Coming Soon to a Theater Near You

Meghan Doherty ’06 is not waiting for the curtain call. She is doggedly pursuing her dream to be a professional film actor.


The stage is where it starts. This spring, the vivacious, chameleon-like theatre major appeared in the New York State Theatre Institute (NYSTI) production of The Lark, about the trial of Joan of Arc. She played a monk and a servant.

Megan Doherty '06


Doherty worked on three productions during her semester-long internship with NYSTI. In Inalienable Rights Denied, set during the McCarthy era, she played a
housewife interrogated about being a communist. And she picked up behind-the-scenes skills as assistant stage manager for Number the Stars, about the Holocaust.


All RSC theatre majors intern with NYSTI, housed at the Schacht Fine Arts Center, to train and perform with professional actors. The experience was especially satisfying for Doherty, who saw a NYSTI play in the sixth grade and decided to attend RSC.


Her resume was already impressive—high school and community theatre productions, a local radio station, and Radio Disney— when she was accepted with a scholarship in 11th grade.


Doherty pursues theatre education and experience wherever it takes her—on campus and off.


Last fall, she played the lead in Russell Sage’s production of The Prime of Miss Jean Brodie. The day after the closing show, she began rehearsals for You Can’t Take It With You at the Capital Repertory Theatre in Albany, a professional union theatre. For a non-union actor to get a role in such a production is quite an accomplishment, said Michael Musial, associate professor of creative and performing arts. Doherty won the lead. “The director took a chance on me, and I really appreciate it,” she said. Acting with Capital

Rep was exhilarating—and exhausting.


Doherty balanced a full course load with eight-hour rehearsals, requiring several half-hour bus rides back and forth to Albany each day.


“It was definitely worth it. Working at Capital Rep was awesome. The director was fabulous, cast members were incredibly nice, and we got really good reviews,” she said. The Albany Times Union wrote, “Classic remains funny, wise…enjoyable…the cast has fun.”


Doherty has been auditioning at every opportunity throughout the Hudson Valley and New York City for stage, television and film. “The combination of my Sage education, professional experience, and the people I’ve met, opens doors for me.”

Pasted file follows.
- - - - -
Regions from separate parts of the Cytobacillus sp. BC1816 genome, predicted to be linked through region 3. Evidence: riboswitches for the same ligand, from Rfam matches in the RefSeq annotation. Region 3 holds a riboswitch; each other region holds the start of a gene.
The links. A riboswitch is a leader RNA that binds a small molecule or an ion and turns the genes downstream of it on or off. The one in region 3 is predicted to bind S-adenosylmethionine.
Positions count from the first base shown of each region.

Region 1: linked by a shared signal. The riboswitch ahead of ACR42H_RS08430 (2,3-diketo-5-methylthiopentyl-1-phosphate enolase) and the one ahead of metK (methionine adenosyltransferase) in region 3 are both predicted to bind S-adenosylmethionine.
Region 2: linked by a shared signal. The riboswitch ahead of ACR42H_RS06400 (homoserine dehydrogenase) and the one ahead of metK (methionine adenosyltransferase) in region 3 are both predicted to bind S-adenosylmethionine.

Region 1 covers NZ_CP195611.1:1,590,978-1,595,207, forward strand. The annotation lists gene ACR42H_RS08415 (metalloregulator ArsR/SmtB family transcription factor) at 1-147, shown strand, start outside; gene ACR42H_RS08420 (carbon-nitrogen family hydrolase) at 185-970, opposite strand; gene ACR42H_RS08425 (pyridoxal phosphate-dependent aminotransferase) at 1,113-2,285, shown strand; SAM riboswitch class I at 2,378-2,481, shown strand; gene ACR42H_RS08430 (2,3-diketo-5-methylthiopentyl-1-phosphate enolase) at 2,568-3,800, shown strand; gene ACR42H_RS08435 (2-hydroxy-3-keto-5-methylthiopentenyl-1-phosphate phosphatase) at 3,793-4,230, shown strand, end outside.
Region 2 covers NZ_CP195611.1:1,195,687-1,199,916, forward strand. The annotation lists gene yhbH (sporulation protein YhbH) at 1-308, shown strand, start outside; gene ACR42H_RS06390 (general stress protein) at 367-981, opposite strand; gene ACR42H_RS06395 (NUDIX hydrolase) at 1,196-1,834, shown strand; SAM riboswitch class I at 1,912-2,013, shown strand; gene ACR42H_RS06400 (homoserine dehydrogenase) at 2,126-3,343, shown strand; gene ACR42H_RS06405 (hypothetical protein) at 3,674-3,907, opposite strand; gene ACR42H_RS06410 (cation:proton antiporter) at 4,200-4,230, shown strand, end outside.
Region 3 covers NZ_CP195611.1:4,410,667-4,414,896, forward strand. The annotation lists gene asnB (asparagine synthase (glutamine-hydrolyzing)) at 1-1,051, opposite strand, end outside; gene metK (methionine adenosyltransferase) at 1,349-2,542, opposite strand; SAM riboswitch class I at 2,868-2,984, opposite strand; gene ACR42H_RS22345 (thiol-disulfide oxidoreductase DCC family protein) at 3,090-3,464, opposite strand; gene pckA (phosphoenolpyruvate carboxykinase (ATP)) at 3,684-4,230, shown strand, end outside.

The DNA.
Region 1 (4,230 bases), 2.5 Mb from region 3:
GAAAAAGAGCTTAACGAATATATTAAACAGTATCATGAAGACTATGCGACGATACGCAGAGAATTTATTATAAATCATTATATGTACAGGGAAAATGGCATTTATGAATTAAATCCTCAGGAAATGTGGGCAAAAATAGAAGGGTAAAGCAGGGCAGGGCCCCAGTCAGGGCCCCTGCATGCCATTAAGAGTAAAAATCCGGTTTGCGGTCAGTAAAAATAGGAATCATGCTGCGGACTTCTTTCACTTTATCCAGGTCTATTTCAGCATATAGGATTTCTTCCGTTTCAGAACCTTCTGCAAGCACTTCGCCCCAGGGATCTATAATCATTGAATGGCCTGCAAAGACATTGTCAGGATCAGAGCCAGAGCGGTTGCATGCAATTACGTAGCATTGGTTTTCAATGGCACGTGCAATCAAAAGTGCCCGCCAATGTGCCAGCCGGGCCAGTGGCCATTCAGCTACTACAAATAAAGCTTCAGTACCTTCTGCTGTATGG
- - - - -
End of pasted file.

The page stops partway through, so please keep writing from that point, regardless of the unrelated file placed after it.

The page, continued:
She has already begun the transition from stage to film. She appeared in a training video for media giant Transworld Entertainment, and has landed roles in four independent films.


“Working on independent films has helped me improve my acting,” Doherty said. “They’re a great place to start … you work with good people, and build connections that will get you better parts.”


Independent films often go to festivals, giving up-and-coming actors exposure. One film Doherty was in went to a festival attended by director Martin Scorsese, and the film she’s shooting now is also a festival candidate.


Doherty will complete her B.A. this July. She has lined up places to live in New York City, Los Angeles and Vancouver, a hot spot in the film industry, and will spend time in each—but be ready to go wherever the auditions lead her.


Play a Part in the Campaign for Schacht

One of the most urgently needed projects on the Russell Sage campus is the upgrade of the 1,100-seat Schacht Fine Arts Center, home of the New York
State Theatre Institute (NYSTI). Sage and NYSTI will benefit from a matching grant program recently approved by Governor George Pataki and the New York state legislature that will stimulate capital investment at independent
colleges and universities. Under the program, for every $1 in state support, eligible colleges must contribute $3 in non-state funds. Sage is eligible for $1 million in capital funding, requiring a minimum match of $3 million.


For more information on how you can play a part in the Campaign for Schacht, call (518) 244-2345 or e-mail Shirley Hartman at [email protected].